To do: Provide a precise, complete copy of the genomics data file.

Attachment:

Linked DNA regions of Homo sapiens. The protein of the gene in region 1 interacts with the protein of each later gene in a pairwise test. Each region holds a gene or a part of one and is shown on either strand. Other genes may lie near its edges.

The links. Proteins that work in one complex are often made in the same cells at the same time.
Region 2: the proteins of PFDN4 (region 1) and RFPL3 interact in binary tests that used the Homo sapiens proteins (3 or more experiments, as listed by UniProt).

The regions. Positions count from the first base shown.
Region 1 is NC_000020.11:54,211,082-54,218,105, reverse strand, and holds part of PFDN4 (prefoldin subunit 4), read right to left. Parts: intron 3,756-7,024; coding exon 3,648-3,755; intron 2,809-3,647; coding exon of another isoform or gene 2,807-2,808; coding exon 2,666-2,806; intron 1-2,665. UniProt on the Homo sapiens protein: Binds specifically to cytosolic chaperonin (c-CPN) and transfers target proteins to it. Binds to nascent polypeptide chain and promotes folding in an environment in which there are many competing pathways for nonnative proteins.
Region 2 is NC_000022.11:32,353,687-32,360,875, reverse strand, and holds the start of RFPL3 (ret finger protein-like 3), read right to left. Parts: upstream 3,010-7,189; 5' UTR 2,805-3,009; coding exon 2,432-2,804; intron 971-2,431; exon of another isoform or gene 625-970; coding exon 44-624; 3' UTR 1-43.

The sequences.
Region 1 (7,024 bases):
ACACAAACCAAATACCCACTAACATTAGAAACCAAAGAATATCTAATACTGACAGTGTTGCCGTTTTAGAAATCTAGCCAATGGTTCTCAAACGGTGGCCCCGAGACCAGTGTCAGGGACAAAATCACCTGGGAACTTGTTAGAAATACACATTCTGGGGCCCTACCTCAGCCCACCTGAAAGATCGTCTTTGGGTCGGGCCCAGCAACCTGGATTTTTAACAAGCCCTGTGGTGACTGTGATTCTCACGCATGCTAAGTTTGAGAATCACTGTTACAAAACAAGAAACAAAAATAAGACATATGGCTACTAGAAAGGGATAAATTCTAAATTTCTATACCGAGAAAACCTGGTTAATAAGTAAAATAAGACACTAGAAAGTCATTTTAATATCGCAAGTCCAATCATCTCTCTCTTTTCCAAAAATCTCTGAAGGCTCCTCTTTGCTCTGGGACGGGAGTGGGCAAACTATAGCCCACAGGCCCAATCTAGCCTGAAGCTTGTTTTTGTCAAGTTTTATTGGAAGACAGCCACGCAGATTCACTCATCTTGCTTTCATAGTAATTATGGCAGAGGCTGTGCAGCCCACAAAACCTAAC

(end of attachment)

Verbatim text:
Linked DNA regions of Homo sapiens. The protein of the gene in region 1 interacts with the protein of each later gene in a pairwise test. Each region holds a gene or a part of one and is shown on either strand. Other genes may lie near its edges.

The links. Proteins that work in one complex are often made in the same cells at the same time.
Region 2: the proteins of PFDN4 (region 1) and RFPL3 interact in binary tests that used the Homo sapiens proteins (3 or more experiments, as listed by UniProt).

The regions. Positions count from the first base shown.
Region 1 is NC_000020.11:54,211,082-54,218,105, reverse strand, and holds part of PFDN4 (prefoldin subunit 4), read right to left. Parts: intron 3,756-7,024; coding exon 3,648-3,755; intron 2,809-3,647; coding exon of another isoform or gene 2,807-2,808; coding exon 2,666-2,806; intron 1-2,665. UniProt on the Homo sapiens protein: Binds specifically to cytosolic chaperonin (c-CPN) and transfers target proteins to it. Binds to nascent polypeptide chain and promotes folding in an environment in which there are many competing pathways for nonnative proteins.
Region 2 is NC_000022.11:32,353,687-32,360,875, reverse strand, and holds the start of RFPL3 (ret finger protein-like 3), read right to left. Parts: upstream 3,010-7,189; 5' UTR 2,805-3,009; coding exon 2,432-2,804; intron 971-2,431; exon of another isoform or gene 625-970; coding exon 44-624; 3' UTR 1-43.

The sequences.
Region 1 (7,024 bases):
ACACAAACCAAATACCCACTAACATTAGAAACCAAAGAATATCTAATACTGACAGTGTTGCCGTTTTAGAAATCTAGCCAATGGTTCTCAAACGGTGGCCCCGAGACCAGTGTCAGGGACAAAATCACCTGGGAACTTGTTAGAAATACACATTCTGGGGCCCTACCTCAGCCCACCTGAAAGATCGTCTTTGGGTCGGGCCCAGCAACCTGGATTTTTAACAAGCCCTGTGGTGACTGTGATTCTCACGCATGCTAAGTTTGAGAATCACTGTTACAAAACAAGAAACAAAAATAAGACATATGGCTACTAGAAAGGGATAAATTCTAAATTTCTATACCGAGAAAACCTGGTTAATAAGTAAAATAAGACACTAGAAAGTCATTTTAATATCGCAAGTCCAATCATCTCTCTCTTTTCCAAAAATCTCTGAAGGCTCCTCTTTGCTCTGGGACGGGAGTGGGCAAACTATAGCCCACAGGCCCAATCTAGCCTGAAGCTTGTTTTTGTCAAGTTTTATTGGAAGACAGCCACGCAGATTCACTCATCTTGCTTTCATAGTAATTATGGCAGAGGCTGTGCAGCCCACAAAACCTAAC